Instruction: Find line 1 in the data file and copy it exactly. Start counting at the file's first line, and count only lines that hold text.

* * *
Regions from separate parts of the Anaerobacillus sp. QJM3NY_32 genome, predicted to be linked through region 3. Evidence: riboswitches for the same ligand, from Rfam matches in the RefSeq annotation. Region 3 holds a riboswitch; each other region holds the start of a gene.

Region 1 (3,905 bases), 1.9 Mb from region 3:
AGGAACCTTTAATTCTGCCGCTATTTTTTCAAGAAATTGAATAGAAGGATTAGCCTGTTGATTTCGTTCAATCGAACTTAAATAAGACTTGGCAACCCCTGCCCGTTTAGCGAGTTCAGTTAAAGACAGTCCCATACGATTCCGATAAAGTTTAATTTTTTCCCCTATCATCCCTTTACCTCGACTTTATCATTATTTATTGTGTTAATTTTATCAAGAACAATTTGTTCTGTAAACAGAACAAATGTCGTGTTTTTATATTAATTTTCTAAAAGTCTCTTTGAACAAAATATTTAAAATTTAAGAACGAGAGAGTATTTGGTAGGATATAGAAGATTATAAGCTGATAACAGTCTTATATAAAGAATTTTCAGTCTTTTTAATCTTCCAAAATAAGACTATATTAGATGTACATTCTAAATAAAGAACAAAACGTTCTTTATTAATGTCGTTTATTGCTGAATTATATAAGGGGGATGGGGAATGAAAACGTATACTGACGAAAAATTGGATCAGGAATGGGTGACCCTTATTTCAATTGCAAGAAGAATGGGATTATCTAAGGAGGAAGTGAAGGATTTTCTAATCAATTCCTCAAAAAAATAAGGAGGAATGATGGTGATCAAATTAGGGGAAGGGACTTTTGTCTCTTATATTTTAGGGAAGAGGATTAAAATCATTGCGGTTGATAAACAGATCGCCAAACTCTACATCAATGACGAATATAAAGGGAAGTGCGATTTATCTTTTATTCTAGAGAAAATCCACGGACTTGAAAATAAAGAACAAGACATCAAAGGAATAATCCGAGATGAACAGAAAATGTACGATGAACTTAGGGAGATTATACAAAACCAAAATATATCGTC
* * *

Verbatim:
Regions from separate parts of the Anaerobacillus sp. QJM3NY_32 genome, predicted to be linked through region 3. Evidence: riboswitches for the same ligand, from Rfam matches in the RefSeq annotation. Region 3 holds a riboswitch; each other region holds the start of a gene.